today's theme: Wow. Sprints are different than long distance paddles.
sub-theme (file under "still in progress"): If you're scared to try, you'll never learn
That's this morning's news flash.
For more news, go elsewhere. This is another one of those paddling posts.
Tuesday night we did sprint turn practices, and it beat me up. I've been working pretty hard at getting into shape for the paddling season, but I've been doing that by paddling longer distances, which I tend to be more suited for (temperament? muscle type? habit?). But last night, sitting in seat 1 and paddling back and forth across Lake Union to round buoys sucked me dry.
I feel muscles I haven't felt in a long time. My chest is sore in a way it hasn't ever been during my long workouts. This is because one job in the first 2 seats is to reach out to the left and plant paddles when the steersperson yells "kahi" -- this helps pull the nose around the buoy. But it
takes strength in the chest and arms that isn't what I've been building. The other thing is, because of the nature of sprints (short in length), you've got to explode with power and speed and keep it up from start to finish. I'm not much of an "exploder." And "exploding" seems to use more arms than core muscles -- I should check with Sabine and Doug about this. Maybe it wouldn't be such a contrast if I can learn to sprint with my big muscles alongside my arm muscles.
To finish it off, we finished the workout in a cold rain/hail downpour that came out of dark clouds which had me worrying about lightning. We paddled back to the beach with hail lashing our faces and rain soaking us through, feeling the cold like it was January rather than May.
It was a good workout, but an eye-opener for me. Whatever conditioning I've built so far obviously isn't adequate for the sprint races.
We ended up doing a good job with the turns. First Jasen and then Murray practiced steering them, and Steve clearly knows a lot about steering, because he was able to give them good
instructions on how to approach the buoy and when to poke (which initiates the left turn). By the end of the practice I felt like we were swinging the canoe around cleanly and sharply with either steersman. So that leaves the business of paddling fast! Hmm....
One other thing I remembered as we pulled the canoes up on the beach and my hands and knees turned blue -- I've only ever done sprints one time, last year at Silverdale, and I was so new and so inexperienced that it doesn't even count. Then too, I wasn't sitting in seat 1 or 2, so my only job was to paddle. Not that I did that particularly well, but it was less responsibility than the first 2 seats (or the steering seat).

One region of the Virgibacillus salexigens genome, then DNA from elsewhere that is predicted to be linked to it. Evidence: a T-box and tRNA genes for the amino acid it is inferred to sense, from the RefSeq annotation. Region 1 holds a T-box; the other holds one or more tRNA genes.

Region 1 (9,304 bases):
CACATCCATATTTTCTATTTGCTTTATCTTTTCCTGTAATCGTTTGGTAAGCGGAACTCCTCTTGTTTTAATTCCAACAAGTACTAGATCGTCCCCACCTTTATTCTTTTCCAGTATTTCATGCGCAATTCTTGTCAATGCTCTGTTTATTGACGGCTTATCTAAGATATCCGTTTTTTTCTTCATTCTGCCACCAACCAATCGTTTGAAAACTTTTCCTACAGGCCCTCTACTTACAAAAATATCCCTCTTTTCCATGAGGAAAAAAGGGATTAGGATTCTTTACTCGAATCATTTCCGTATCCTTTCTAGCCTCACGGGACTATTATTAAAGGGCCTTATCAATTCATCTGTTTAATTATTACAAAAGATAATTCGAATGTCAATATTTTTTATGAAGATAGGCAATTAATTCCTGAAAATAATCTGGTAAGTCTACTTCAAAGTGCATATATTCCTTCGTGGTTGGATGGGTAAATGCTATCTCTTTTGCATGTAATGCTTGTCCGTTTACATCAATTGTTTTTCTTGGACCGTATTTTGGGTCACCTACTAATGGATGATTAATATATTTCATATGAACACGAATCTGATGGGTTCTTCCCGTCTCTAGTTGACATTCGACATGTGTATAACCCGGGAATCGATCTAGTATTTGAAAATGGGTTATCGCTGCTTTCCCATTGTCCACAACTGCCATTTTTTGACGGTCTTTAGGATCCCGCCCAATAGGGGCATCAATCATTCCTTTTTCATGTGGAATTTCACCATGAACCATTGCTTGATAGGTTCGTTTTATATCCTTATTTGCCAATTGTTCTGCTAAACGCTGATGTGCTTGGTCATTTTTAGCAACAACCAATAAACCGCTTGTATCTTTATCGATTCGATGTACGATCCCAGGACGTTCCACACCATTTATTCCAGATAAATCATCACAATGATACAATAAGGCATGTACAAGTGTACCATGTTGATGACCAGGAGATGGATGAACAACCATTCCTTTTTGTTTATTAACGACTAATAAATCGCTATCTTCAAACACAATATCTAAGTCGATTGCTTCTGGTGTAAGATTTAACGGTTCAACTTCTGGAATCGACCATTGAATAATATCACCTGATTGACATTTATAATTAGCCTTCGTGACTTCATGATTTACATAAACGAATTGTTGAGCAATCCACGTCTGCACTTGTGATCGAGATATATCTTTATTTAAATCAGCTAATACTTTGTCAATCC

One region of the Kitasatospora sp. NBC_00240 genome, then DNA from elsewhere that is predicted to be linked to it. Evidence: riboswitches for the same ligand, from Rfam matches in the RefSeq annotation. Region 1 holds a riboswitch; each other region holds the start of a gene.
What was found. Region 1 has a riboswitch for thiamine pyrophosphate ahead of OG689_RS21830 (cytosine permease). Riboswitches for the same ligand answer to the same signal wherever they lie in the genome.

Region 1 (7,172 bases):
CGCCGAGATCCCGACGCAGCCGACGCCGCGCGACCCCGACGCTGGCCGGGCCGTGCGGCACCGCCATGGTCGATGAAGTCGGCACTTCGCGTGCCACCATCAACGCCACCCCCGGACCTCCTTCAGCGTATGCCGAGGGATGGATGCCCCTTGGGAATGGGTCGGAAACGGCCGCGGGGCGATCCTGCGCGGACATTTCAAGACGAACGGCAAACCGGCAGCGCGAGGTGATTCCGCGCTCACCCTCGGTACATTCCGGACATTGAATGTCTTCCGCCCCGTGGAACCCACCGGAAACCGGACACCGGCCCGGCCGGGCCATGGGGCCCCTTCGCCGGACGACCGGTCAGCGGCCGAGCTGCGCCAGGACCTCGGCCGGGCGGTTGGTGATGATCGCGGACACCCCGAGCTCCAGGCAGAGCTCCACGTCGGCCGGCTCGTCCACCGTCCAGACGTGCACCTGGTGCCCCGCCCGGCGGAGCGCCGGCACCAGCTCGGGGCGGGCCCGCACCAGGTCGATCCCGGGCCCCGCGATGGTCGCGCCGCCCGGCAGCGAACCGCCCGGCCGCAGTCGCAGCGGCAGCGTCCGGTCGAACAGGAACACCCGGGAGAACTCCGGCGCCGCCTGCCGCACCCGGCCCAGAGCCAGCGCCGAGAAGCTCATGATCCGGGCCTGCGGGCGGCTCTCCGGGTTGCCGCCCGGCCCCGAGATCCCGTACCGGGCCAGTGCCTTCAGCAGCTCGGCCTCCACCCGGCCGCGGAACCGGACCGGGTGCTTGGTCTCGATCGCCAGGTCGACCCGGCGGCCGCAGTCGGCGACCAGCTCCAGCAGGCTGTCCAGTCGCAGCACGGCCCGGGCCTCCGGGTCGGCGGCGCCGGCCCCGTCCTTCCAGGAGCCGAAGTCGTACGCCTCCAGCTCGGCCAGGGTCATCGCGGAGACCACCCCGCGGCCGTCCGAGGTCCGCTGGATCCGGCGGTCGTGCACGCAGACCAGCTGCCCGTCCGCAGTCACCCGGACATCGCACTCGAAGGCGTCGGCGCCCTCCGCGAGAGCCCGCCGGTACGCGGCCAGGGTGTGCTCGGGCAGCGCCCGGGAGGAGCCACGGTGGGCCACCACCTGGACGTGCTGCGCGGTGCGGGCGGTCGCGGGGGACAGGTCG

We need a novice steersman, and Melissa and Sabine seem to be thinking that I could do that, but I feel so unprepared and so clueless that I've resisted. They actually wanted me to steer
some turns last night, but I managed to avoid it, with the weather's help. If the weather hadn't changed I might have had to, but I got off without it. The problem with having Steve do it (which is what I suggested), is that he's a big and very strong guy, and we both benefit from having him in 3/4, and would suffer from having such a big guy steering.
This issue gets directly to my personal issue of disliking being incompetent at something. Which is crazy.
When I think of either K or L not trying something because they don't know how to do it, I think "of course you don't know how! that's what you learn when you try it!" Yet somehow I don't seem to be able to give myself that same latitude. It's something to work on, especially as I'm now a role model of sorts for them (frightening thought!).
And when I think back on how I've learned things, it's by being willing to make mistakes (to "make a" as we used to say in high school, meaning, to make an ass out of yourself). The challenge with this steering thing is that there are 5 other guys relying on me, and I really don't like to let other people down.